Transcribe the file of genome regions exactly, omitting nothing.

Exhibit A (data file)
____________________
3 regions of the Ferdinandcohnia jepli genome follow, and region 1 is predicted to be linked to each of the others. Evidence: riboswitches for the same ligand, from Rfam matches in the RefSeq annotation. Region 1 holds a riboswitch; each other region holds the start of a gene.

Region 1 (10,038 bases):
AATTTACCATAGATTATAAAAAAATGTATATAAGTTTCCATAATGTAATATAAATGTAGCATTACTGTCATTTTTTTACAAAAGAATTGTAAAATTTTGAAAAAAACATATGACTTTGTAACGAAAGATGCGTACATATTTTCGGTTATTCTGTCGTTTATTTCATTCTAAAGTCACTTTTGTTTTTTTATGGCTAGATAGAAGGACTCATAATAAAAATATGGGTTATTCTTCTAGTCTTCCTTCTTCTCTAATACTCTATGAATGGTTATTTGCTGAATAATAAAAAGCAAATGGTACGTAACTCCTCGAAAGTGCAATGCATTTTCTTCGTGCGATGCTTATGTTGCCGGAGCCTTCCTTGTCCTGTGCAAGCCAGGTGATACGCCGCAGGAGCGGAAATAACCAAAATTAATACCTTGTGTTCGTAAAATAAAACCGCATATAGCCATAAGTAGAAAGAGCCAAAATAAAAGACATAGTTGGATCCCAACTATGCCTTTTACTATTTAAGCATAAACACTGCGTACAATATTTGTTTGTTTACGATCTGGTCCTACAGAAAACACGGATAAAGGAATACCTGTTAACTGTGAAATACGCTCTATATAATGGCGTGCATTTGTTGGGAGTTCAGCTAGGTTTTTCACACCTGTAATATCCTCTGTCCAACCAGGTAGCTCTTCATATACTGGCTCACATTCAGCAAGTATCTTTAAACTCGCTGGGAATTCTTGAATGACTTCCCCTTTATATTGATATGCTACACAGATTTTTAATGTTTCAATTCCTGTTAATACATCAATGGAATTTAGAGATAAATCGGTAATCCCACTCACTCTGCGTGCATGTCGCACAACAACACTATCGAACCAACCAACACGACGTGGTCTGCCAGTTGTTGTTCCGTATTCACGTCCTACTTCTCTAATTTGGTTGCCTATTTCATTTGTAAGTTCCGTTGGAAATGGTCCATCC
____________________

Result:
3 regions of the Ferdinandcohnia jepli genome follow, and region 1 is predicted to be linked to each of the others. Evidence: riboswitches for the same ligand, from Rfam matches in the RefSeq annotation. Region 1 holds a riboswitch; each other region holds the start of a gene.

Region 1 (10,038 bases):
AATTTACCATAGATTATAAAAAAATGTATATAAGTTTCCATAATGTAATATAAATGTAGCATTACTGTCATTTTTTTACAAAAGAATTGTAAAATTTTGAAAAAAACATATGACTTTGTAACGAAAGATGCGTACATATTTTCGGTTATTCTGTCGTTTATTTCATTCTAAAGTCACTTTTGTTTTTTTATGGCTAGATAGAAGGACTCATAATAAAAATATGGGTTATTCTTCTAGTCTTCCTTCTTCTCTAATACTCTATGAATGGTTATTTGCTGAATAATAAAAAGCAAATGGTACGTAACTCCTCGAAAGTGCAATGCATTTTCTTCGTGCGATGCTTATGTTGCCGGAGCCTTCCTTGTCCTGTGCAAGCCAGGTGATACGCCGCAGGAGCGGAAATAACCAAAATTAATACCTTGTGTTCGTAAAATAAAACCGCATATAGCCATAAGTAGAAAGAGCCAAAATAAAAGACATAGTTGGATCCCAACTATGCCTTTTACTATTTAAGCATAAACACTGCGTACAATATTTGTTTGTTTACGATCTGGTCCTACAGAAAACACGGATAAAGGAATACCTGTTAACTGTGAAATACGCTCTATATAATGGCGTGCATTTGTTGGGAGTTCAGCTAGGTTTTTCACACCTGTAATATCCTCTGTCCAACCAGGTAGCTCTTCATATACTGGCTCACATTCAGCAAGTATCTTTAAACTCGCTGGGAATTCTTGAATGACTTCCCCTTTATATTGATATGCTACACAGATTTTTAATGTTTCAATTCCTGTTAATACATCAATGGAATTTAGAGATAAATCGGTAATCCCACTCACTCTGCGTGCATGTCGCACAACAACACTATCGAACCAACCAACACGACGTGGTCTGCCAGTTGTTGTTCCGTATTCACGTCCTACTTCTCTAATTTGGTTGCCTATTTCATTTGTAAGTTCCGTTGGAAATGGTCCATCC